“I thought a lot about this travel business. It is going to be a challenge to make it a success. I need that breath of fresh air. When I came to Northwest 13 years ago, I was getting stale at Doane College. This was like a breath of fresh air here.
“I didn’t feel like I was getting stale here, but I wanted a challenge. I thought about it. I wanted to tackle it. When you are 61 you start to feel you mortality.”
Priorities started to change one Sunday morning in early June last year. Steinmeyer got the news that football coach Scott Bostwick passed away because of a heart attack.
Steinmeyer headed to his office on that tragic Sunday and reflected.
“I thought Scott waited 17 years to be head coach and in two months it was taken away from him,” Steinmeyer said.
In June, Steinmeyer knew the 2011-12 season would be his last coaching college basketball. He didn’t inform any of his players until the last game because he wanted the season to be about them and not the coach.
It’s typical Steinmeyer. He always put the players far ahead of himself. Any success the Bearcats had under his leadership, Steinmeyer deflected it away from him and put it on the players.
A true reflection of any coach is how many of the former players return to watch games or just to say hello.
In that measure, Steinmeyer is a Hall of Famer. One of his former players from his days at Doane College surprised Steinmeyer by coming to his final game as a coach. It meant a lot to Steinmeyer that Tracee Fairbanks, who is now the head coach at Doane College, was in the stands at Bearcat Arena last Saturday.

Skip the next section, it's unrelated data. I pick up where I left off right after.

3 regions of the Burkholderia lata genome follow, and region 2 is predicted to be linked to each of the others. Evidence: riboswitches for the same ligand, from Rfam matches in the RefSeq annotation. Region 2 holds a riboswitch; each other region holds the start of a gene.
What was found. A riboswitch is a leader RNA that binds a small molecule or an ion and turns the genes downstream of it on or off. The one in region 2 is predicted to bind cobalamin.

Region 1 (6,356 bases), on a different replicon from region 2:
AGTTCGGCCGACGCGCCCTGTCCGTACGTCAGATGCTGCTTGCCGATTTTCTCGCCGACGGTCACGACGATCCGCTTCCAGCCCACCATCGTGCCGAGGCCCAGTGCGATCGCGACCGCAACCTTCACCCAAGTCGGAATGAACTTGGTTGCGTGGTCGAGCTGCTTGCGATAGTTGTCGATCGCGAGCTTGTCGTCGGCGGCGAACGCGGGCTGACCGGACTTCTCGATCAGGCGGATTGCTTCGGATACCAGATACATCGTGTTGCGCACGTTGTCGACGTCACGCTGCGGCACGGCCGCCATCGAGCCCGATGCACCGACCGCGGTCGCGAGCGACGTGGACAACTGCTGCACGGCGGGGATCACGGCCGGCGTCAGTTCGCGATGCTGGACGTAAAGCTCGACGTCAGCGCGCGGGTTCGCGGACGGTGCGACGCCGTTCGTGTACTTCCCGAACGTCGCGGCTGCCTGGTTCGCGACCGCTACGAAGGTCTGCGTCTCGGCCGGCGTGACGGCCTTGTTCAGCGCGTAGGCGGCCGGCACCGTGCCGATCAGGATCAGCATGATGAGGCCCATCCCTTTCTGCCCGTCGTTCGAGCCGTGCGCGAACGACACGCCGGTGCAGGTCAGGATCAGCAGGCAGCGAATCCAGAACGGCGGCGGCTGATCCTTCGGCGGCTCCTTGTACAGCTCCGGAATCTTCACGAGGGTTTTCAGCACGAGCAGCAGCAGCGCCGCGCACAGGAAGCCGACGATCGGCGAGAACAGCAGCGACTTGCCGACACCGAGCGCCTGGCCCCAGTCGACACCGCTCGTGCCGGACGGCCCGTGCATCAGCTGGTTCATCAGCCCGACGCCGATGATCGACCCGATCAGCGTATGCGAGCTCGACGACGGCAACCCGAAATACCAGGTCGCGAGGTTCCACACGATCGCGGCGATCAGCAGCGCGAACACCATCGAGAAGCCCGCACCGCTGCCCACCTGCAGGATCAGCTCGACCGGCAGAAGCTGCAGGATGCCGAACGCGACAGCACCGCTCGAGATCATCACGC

“That was pretty special,” Steinmeyer said.
The MIAA Tournament was always a blast for Steinmeyer because so many former Bearcats showed up in Kansas City to watch the current team.
It was always neat to see players from the 2008 team and the 2004 in the stands.
Sure, part of Steinmeyer wished his last team was playing in Kansas City today in the MIAA Tournament.
“The MIAA Tournament,” Steinmeyer always said, “is the best conference tournament in Division II.”
He wanted the current players to have that experience.
Steinmeyer, though, understood that there are ups and downs in college basketball. He enjoyed the journey of bouncing back from a tough season.
Whatever kind of season Steinmeyer had at Northwest, he always felt he belonged in the Maryville community.
“I’m amazed by this community,” he said. “Years where we would go .500, people would say ‘great year coach.’ I’d say we are going to do better and they’d still say great year.
“People are so good in this community. It is great for Sam. They have a great school system here. It is just a great place.
“I was born in Nebraska and I occasionally root for the Huskers, but I’m a Maryville resident for life.”
Hopkins summed up Steinmeyer’s career as good as anybody could and her last six words is the truest depiction of him.
“In his tenure here, he’s gone to the NCAA Tournament,” she said. “He has won three conference tournament titles. He has definitely put his footprint on women’s basketball here at Northwest. He steered the program in the right direction.
“He is just a good person.”